Research methods in negotiation: 1965-2004
This study provides insight into the dominant methodological practices that have shaped the field of negotiation over the past four decades, and sheds light on possible gaps and trade-offs. We content analyzed 941 peer reviewed negotiation articles (published between 1965-2004) for methodology. We distinguished key issues in negotiation research and identified methodological trends over time (1965-2004). The results reveal significant changes in reliability, validity and triangulation issues. In addition, the rise of multivariate statistics and multiple data-sources displays a positive evolution towards more sophisticated methodologies. However, more attention is needed to address the enduring lack of longitudinal designs and qualitative techniques in negotiation research.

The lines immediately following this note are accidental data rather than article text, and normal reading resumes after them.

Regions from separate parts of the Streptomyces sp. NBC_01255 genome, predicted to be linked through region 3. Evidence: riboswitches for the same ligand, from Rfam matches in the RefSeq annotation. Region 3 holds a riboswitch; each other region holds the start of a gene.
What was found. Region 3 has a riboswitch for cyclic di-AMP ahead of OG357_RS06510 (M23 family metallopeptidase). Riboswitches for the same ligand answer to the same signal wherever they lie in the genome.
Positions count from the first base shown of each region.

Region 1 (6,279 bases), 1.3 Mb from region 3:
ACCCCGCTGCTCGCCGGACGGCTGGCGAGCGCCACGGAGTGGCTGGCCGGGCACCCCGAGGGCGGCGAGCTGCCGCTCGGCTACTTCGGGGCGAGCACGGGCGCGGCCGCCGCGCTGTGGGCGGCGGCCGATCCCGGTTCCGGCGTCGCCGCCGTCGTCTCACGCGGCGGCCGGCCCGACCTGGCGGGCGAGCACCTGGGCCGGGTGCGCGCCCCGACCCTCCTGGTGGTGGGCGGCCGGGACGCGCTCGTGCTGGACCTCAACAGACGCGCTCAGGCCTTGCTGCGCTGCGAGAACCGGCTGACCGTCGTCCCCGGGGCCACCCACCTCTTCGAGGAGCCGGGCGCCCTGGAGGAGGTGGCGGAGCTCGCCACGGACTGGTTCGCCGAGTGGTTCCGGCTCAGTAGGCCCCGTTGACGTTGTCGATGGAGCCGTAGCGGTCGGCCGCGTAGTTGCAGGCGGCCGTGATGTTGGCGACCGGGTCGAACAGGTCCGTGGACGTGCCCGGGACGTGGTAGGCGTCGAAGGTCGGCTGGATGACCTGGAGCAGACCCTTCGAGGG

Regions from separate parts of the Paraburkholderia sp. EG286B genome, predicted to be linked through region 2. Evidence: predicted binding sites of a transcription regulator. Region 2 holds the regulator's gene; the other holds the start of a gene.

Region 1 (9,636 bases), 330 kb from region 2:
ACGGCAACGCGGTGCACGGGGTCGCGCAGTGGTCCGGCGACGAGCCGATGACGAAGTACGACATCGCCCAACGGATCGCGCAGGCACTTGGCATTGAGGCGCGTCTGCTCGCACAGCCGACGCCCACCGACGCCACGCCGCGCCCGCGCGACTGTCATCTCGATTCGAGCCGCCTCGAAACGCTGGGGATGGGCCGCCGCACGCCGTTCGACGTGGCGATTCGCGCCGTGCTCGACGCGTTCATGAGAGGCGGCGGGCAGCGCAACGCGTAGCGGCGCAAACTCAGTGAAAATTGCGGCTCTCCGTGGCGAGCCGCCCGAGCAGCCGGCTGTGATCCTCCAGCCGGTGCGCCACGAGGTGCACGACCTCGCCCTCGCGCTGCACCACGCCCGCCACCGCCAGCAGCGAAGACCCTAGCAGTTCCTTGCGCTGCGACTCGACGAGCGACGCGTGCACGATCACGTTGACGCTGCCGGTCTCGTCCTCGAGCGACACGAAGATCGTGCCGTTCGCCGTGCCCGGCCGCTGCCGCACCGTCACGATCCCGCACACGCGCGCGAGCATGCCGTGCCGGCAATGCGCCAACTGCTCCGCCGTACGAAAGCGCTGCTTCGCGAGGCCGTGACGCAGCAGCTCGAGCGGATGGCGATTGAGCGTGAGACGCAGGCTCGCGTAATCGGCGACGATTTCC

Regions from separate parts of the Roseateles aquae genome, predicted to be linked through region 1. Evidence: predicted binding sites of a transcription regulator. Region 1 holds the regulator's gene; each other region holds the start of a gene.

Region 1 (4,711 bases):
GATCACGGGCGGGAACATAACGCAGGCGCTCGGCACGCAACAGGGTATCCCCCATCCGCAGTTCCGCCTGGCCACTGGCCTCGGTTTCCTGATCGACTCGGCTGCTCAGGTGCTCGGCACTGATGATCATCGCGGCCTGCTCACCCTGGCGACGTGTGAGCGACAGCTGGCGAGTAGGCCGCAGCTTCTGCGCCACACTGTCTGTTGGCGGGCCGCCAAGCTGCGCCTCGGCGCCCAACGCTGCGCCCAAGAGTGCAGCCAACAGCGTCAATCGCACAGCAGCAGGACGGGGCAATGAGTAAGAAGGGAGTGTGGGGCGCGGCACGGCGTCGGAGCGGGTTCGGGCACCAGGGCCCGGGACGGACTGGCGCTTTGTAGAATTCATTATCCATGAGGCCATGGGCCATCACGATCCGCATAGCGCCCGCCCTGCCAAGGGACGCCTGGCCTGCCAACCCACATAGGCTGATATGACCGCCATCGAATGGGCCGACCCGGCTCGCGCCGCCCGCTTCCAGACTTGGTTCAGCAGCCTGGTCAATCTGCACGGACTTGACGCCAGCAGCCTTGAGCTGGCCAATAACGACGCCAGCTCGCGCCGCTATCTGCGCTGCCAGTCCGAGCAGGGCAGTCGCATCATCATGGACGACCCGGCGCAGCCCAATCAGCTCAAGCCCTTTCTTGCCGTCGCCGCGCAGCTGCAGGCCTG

|Date of creation:||12 Feb 2007|
|Date of revision:|
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- Harinck, Fieke & De Dreu, Carsten K. W. & Van Vianen, Annelies E. M., 2000. "The Impact of Conflict Issues on Fixed-Pie Perceptions, Problem Solving, and Integrative Outcomes in Negotiation," Organizational Behavior and Human Decision Processes, Elsevier, vol. 81(2), pages 329-358, March.
- Neale, Margaret A. & Northcraft, Gregory B., 1986. "Experts, amateurs, and refrigerators: Comparing expert and amateur negotiators in a novel task," Organizational Behavior and Human Decision Processes, Elsevier, vol. 38(3), pages 305-317, December.
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